The lanternfly might look pretty, but authorities want you to kill them anytime you see them as they continue their journey across the U.S. It is an invasive species that originated in China and can damage agriculture. They are not harmful to humans, but they are dangerous to trees, grapes, almonds, and fruit orchards, reports CBS News. The lanternfly was first seen in the U.S. in Pennsylvania in 2014 and they have now been seen in nine states, mostly in the Northeast.
This summer, they were widely seen in New York City. Earlier this week, a Twitter user asked the New York City Department of Parks & Recreation if killing one was "justifiable homicide" and asked if they would get in trouble. "Have no fear, you are a civic hero! Spotted lanternflies are a threat to our city's forests. NYC, be like Sara! If you see a spotted lanternfly, squish it, dispose of it, and report it to us at http://nyc.gov/parks/slf," the department responded.
Have no fear, you are a civic hero! Spotted lanternflies are a threat to our city's forests. NYC, be like Sara! If you see a spotted lanternfly, squish it, dispose of it, and report it to us at https://t.co/LpuGFh97La. https://t.co/DppTLvGQAm— NYC Parks (@NYCParks) September 14, 2021
Since the lanternfly was first seen in Pennsylvania, spottings have been reported in New York, New Jersey, Delaware, Virginia, and Maryland. It was first seen in New York last year on Staten Island. They pose a "significant risk" to New York's agriculture and forests, the state's Department of Environmental Conservation notes.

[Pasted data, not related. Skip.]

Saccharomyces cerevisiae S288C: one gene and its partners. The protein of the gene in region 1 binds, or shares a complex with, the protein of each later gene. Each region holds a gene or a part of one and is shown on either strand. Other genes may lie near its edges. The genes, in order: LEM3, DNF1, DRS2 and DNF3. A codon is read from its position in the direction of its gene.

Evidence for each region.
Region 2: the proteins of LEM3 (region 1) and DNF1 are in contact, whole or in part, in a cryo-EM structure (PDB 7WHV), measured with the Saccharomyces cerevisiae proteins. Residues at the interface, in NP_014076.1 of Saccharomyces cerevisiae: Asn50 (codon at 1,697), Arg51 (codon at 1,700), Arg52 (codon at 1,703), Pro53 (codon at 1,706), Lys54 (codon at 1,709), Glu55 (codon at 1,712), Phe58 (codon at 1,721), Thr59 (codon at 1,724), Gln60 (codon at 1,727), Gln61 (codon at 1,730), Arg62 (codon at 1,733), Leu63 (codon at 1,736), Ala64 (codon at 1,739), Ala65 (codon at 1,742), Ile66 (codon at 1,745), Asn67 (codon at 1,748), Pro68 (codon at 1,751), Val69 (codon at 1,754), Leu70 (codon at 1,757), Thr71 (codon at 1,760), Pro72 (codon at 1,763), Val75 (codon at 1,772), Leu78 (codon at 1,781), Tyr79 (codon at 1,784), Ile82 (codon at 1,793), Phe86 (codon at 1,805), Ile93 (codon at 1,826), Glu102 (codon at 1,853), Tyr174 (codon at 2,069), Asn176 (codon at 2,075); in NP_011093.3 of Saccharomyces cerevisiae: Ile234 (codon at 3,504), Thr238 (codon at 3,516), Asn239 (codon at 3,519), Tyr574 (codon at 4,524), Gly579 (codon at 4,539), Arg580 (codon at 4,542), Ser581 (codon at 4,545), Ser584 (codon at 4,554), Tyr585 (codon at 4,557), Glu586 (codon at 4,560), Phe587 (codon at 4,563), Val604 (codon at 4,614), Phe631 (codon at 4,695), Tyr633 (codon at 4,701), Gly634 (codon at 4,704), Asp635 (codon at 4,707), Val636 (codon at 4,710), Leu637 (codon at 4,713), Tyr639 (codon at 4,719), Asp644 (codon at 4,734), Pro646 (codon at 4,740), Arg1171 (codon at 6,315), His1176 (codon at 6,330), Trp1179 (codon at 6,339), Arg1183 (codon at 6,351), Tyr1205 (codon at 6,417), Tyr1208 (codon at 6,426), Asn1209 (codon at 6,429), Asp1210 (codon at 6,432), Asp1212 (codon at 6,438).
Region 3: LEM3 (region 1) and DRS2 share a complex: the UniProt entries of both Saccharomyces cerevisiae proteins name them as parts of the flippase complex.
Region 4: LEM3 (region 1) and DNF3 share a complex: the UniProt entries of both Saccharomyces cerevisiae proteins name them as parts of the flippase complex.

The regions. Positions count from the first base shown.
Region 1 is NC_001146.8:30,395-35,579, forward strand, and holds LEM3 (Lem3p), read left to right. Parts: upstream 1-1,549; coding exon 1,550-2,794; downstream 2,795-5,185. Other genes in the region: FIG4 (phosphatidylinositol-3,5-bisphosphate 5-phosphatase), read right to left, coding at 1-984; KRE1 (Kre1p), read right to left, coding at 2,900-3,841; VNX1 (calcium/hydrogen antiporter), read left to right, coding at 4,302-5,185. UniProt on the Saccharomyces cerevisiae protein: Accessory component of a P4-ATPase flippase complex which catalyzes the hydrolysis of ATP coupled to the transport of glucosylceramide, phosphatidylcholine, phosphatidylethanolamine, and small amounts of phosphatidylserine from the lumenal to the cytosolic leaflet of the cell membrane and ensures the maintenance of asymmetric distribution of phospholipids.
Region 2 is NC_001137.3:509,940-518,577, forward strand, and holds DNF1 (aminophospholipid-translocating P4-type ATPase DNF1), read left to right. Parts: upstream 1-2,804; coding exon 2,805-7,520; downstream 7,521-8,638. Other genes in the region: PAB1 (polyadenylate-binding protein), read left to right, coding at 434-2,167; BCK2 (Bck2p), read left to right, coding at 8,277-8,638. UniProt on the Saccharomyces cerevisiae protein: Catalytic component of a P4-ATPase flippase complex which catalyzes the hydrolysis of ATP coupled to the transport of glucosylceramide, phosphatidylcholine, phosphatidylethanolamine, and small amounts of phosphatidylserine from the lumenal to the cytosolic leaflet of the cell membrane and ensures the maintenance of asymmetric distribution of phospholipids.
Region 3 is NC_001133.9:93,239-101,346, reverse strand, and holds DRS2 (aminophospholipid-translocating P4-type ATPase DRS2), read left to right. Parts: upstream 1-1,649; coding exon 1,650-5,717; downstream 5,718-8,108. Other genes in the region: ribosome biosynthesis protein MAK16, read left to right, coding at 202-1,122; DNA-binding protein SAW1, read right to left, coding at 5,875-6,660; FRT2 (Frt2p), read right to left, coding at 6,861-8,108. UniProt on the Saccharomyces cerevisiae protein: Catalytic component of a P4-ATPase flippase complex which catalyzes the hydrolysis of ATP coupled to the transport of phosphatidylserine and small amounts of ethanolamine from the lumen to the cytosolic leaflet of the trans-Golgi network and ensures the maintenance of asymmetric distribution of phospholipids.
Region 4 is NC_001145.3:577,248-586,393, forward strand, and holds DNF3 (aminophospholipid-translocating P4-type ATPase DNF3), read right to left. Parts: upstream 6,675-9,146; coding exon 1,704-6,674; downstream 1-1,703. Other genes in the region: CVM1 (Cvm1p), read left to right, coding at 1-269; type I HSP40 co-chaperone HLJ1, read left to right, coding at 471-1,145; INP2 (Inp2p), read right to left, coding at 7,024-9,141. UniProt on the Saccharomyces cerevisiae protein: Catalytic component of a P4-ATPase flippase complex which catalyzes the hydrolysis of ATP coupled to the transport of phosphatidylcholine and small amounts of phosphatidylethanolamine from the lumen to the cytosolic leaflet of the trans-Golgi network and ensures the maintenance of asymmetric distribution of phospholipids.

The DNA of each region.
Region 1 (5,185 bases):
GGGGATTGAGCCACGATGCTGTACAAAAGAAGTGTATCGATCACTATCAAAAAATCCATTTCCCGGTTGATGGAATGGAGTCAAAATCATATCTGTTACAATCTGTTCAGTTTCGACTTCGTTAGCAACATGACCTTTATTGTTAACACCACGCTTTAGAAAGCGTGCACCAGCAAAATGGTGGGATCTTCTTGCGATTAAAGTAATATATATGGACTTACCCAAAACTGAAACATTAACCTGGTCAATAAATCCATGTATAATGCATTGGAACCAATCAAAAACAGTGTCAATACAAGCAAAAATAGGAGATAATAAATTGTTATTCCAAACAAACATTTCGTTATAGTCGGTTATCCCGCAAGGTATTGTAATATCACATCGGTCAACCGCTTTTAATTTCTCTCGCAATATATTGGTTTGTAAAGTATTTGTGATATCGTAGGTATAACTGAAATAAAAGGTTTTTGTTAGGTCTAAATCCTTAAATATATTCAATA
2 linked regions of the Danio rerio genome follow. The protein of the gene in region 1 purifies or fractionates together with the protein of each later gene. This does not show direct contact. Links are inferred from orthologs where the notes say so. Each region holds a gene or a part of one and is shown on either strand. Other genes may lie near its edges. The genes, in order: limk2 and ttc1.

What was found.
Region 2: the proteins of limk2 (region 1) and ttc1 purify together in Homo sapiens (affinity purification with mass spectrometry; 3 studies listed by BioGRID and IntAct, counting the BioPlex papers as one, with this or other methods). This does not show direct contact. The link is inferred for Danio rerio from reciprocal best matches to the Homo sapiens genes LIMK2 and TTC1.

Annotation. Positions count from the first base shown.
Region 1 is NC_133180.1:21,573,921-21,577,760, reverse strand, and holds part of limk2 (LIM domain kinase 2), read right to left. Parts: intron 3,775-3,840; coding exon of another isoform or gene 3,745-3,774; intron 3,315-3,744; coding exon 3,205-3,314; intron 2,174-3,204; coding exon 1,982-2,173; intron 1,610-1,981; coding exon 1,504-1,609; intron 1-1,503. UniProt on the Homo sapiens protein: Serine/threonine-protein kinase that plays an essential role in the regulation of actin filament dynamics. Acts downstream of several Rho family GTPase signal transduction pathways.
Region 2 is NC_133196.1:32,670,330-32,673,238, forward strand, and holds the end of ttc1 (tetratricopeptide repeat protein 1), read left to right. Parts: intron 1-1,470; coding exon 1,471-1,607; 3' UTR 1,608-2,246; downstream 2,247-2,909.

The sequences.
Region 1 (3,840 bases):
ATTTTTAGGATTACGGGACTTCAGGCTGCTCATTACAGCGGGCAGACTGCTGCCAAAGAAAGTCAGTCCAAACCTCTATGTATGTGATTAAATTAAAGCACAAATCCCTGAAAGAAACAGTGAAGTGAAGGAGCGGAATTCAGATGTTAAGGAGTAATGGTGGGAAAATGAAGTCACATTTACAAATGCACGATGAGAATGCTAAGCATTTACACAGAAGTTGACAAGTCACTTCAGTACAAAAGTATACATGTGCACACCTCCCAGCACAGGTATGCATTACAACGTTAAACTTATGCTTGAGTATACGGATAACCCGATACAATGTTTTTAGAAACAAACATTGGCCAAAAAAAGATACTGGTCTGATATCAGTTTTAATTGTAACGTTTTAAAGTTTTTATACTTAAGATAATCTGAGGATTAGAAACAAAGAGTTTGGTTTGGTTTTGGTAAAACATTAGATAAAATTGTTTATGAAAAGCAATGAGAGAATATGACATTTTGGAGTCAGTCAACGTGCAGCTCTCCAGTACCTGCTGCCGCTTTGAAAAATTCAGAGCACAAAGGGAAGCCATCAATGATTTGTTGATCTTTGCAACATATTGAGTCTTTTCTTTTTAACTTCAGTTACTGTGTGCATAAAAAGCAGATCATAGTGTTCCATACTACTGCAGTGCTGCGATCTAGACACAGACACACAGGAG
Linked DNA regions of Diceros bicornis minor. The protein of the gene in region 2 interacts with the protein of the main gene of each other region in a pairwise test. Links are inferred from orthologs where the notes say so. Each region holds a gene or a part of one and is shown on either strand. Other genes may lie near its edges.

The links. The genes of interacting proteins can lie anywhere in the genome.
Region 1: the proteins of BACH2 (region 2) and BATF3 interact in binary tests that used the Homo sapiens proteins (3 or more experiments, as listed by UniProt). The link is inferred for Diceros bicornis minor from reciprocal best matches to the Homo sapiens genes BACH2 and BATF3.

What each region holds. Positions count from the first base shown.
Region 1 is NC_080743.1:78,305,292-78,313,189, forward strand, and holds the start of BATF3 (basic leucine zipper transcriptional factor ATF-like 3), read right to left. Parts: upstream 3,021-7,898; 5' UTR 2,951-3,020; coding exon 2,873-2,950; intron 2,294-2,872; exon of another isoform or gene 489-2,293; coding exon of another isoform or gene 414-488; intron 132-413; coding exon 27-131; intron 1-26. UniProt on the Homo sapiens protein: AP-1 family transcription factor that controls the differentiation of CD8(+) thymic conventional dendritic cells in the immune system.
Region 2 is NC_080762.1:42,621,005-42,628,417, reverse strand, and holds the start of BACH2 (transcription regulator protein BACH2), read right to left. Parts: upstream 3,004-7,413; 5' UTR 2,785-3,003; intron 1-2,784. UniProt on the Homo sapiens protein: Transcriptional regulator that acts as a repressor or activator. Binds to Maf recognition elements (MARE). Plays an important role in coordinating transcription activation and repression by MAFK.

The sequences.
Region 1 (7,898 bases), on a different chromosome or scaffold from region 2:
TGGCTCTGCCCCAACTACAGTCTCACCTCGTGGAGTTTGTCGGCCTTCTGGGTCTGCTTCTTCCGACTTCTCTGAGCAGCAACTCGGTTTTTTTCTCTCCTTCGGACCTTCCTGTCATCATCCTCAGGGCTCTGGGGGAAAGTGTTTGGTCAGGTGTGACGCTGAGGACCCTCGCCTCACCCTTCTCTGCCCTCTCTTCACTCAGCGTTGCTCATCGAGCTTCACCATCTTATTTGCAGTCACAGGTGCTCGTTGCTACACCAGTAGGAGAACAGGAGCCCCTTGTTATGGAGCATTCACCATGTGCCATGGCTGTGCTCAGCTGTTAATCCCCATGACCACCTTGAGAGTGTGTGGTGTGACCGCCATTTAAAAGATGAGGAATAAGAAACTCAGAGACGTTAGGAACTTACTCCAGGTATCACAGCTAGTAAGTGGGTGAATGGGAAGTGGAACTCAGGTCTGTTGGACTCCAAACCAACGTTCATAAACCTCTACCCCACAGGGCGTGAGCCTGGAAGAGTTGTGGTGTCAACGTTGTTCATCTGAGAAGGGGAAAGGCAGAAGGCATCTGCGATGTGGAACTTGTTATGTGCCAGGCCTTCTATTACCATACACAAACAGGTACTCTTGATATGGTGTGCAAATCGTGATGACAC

"Adults and nymphs use their sucking mouthparts to feed on the sap of more than 70 plant species. This feeding by sometimes thousands of [spotted lanternfly] stresses plants, making them vulnerable to disease and attacks from other insects," the department notes. "SLF also excrete large amounts of sticky 'honeydew,' which attracts sooty molds that interfere with plant photosynthesis, negatively affecting the growth and fruit yield of plants."
Some native insects also secrete honeydew, but the lanternfly is bigger than those insects and their large populations are known to congregate in a single area. The honeydew can attract more insects, which could also impact human outdoor activity. "In Pennsylvania, where SLF populations are the densest, people can't be outside without getting honeydew on their hair, clothes, and other belongings," the New York Department of Environmental Conservation noted.
Dr. George Hamilton, the head of Rutgers University's entomology department, told CBS New York last month that the summer is the best time to kill the lanternflies when adults are easier to see. In September, they start laying eggs, and the baby lanternflies are harder to find and kill. Hamilton said it is thought the lanternflies reached Pennsylvania on a shipment of stone from China. There, the lanternflies are eaten by wasps, but not in the U.S. "The more we kill the better off we will be," Hamilton said. Anyone who sees a lanternfly should kill it and take pictures of the insect, eggs, or sign of infestation and send them to the Department of Environmental Conservation with a note of where the picture was taken.
Some states where the lanternfly has not been seen yet are taking preventative action. In Kansas this week, a student brought a deceased one to the state fair for an insect display. A judge at the fair reported the bug to the USDA's Animal and Plant Health Inspection Service. California has also begun a quarantine order to make sure the bug doesn't find a home in the Golden State.